U.S. Government Is Encouraging Immigration From Some Very Dangerous Places

Now some fresh pickings from the Political Grapevine:

Rising Star

In the wake of the failed Christmas Day airline bombing, Yemen is quickly taking center stage as the next front in the War on Terror. But the State Department has awarded 72 diversity visas to Yemen, allowing Yemeni nationals to immigrate to the U.S. this year; a program that according to the State Department's Web site is still active and has not been altered after the bombing attempt.

Cybercast News reports in the last 10 years, more than 1,000 permanent resident diversity visas have been awarded to Yemeni nationals. The State department's Web site describes the diversity visas as a U.S. government effort to offer visas specifically to people from countries with low rates of immigration to the U.S.

The four nations listed by the department as "state sponsors of terrorism," are also part of the program: Syria has been allocated 98 diversity visas for 2010; Cuba: 298; Iran: 2,773; and Sudan: 1,084.


Flying with kids is tough enough, but one St. Louis family found their flight home after Christmas to be all work and no Play-Doh.

A TSA screener in New Orleans confiscated three-year-old Josh Pitney's present from his grandma: 20 cans of the colored clay-like substance. His mom was fine with obeying the rules and handing over all of the Play-Doh cans, until she looked the up the rules: "I tried to explain that those were the rules, but it turns out its not prohibited on the TSA's Web site -- so apparently those aren't the rules."

The TSA confirms that Play-Doh is not a prohibited item. But since plastic explosives can be camouflaged to look like the toy, screeners are told to use their own discretion.

The Money Trail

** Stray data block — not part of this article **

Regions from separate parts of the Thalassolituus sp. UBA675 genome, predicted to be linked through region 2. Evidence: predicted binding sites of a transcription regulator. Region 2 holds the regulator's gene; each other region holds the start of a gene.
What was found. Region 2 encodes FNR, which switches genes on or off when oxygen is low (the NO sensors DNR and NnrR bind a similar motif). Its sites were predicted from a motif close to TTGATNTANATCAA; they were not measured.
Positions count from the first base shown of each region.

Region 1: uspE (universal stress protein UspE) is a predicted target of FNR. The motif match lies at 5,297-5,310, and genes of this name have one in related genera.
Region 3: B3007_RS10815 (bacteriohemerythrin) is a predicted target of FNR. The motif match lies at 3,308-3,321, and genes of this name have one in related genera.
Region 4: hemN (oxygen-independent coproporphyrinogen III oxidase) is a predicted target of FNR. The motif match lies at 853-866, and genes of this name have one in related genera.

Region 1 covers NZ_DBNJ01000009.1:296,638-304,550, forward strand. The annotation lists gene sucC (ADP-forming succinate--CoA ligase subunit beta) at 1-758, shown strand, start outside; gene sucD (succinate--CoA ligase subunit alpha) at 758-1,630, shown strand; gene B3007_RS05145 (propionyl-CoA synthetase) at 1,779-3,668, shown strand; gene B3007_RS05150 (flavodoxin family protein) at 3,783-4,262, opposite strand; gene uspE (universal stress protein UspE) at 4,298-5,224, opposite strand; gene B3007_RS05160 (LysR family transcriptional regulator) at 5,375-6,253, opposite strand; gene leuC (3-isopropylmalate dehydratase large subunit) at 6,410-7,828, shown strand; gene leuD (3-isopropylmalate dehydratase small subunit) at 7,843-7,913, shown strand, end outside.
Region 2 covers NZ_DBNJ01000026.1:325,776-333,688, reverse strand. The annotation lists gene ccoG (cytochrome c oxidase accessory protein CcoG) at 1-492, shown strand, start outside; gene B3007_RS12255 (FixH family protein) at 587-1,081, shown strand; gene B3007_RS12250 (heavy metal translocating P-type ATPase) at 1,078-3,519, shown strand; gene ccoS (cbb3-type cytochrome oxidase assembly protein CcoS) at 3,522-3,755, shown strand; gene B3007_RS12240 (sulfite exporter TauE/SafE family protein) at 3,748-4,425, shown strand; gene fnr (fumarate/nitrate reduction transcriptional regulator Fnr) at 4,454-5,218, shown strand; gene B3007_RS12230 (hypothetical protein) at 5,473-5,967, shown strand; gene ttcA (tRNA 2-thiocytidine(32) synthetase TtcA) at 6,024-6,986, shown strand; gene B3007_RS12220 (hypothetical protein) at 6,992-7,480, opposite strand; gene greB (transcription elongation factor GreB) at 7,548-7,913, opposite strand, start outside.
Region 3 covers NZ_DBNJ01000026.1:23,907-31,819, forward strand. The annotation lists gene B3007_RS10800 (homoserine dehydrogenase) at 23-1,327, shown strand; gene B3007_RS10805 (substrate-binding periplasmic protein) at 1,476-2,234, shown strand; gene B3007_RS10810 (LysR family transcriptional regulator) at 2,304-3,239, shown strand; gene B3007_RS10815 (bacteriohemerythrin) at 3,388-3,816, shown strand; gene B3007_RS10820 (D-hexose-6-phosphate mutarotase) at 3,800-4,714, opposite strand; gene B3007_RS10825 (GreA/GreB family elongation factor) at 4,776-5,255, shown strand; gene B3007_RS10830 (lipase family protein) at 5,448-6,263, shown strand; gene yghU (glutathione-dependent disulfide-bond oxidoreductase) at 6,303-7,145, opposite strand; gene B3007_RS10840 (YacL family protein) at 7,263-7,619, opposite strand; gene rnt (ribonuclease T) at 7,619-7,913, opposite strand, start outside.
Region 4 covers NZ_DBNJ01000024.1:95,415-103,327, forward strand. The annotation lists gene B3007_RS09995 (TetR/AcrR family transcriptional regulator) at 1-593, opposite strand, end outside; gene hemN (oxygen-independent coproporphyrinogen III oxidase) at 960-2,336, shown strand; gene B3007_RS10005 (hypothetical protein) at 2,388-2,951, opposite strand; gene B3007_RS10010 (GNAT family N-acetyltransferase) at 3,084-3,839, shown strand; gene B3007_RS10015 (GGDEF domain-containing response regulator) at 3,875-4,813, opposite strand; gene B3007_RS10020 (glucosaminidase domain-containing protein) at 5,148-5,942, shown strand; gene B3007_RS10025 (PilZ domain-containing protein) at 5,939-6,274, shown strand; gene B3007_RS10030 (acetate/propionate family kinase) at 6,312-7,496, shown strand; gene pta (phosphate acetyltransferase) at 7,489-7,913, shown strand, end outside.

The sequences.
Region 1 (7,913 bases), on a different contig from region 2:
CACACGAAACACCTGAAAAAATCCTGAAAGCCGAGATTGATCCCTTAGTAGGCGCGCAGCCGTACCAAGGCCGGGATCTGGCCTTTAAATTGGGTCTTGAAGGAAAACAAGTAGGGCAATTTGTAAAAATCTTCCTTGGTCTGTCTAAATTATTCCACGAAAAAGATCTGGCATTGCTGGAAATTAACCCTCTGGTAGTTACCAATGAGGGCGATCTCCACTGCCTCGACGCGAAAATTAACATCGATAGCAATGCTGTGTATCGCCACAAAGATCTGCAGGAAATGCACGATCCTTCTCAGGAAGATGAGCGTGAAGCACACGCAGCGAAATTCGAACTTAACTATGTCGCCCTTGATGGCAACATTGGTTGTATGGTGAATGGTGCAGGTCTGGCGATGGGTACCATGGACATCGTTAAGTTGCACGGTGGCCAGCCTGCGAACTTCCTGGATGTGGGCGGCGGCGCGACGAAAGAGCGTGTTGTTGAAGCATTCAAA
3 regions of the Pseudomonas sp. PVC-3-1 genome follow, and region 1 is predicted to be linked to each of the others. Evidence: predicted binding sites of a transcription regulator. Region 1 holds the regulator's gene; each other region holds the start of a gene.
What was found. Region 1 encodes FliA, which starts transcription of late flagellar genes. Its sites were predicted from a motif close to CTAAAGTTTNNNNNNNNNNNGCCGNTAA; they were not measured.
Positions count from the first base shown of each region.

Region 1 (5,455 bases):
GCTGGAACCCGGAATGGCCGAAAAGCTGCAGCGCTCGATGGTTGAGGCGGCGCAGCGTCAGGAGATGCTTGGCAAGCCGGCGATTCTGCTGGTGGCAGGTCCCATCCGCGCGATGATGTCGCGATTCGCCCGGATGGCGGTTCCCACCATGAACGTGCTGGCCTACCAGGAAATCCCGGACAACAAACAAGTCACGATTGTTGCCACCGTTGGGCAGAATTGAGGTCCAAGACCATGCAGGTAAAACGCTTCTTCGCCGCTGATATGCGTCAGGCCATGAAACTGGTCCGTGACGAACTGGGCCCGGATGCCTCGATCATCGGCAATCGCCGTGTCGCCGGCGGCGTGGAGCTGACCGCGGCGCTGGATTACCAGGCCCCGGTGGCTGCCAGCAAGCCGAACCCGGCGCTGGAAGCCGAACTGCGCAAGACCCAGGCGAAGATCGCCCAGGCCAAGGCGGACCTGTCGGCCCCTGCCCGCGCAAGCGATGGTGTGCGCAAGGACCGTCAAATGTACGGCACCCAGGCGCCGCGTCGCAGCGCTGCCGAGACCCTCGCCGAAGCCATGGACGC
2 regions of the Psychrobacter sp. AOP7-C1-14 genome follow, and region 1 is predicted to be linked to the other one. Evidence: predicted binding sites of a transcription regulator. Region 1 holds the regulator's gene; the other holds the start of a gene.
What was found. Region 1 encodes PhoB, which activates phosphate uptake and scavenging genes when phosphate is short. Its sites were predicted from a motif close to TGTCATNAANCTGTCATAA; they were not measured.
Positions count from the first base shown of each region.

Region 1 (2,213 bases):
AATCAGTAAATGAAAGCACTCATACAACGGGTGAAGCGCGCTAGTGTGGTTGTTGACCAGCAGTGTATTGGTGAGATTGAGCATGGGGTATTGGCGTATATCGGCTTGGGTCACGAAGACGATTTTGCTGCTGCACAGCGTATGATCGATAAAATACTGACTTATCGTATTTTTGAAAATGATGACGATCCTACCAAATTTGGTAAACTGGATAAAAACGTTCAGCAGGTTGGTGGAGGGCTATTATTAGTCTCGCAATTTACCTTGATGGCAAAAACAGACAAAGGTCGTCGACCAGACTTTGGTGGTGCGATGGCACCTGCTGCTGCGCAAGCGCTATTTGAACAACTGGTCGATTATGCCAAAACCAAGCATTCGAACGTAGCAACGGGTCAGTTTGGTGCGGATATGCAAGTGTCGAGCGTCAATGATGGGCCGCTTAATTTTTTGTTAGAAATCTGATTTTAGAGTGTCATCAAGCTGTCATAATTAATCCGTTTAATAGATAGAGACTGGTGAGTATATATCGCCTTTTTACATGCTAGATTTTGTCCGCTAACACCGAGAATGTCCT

First it was fuzzy math, then it was congressional districts that don't exist, and now one watchdog group says stimulus money credited with saving jobs went to non-existent zip codes.

The group, New Mexico Watchdog, says the latest recovery.gov report shows $374,000 spent in zip code 97052. Thirty-six thousand dollars was credited with creating five jobs in zip code 87258. And $100,000 went to zip code 86705.

But none of those zip codes actually register with the Postal Service. An Albuquerque news station reports the federal explanation blames human error and transposed numbers for the phantom zip codes.

Your Brain on Drugs

New York City taxpayers forked over $32,000 for a guidebook aimed at instructing heroin users how to safely prepare and inject the illegal drug. The 16-page booklet includes cartoon illustrations and features advice like: "Find the vein before you try to inject."

DEA special agent-in-charge John Gilbride called the handout "disturbing." The Health Department says the brochures are helpful and necessary, but a link to the pamphlet that worked Monday afternoon is no longer available on the New York City Web site today.

Fox News Channel's Lanna Britt contributed to this report.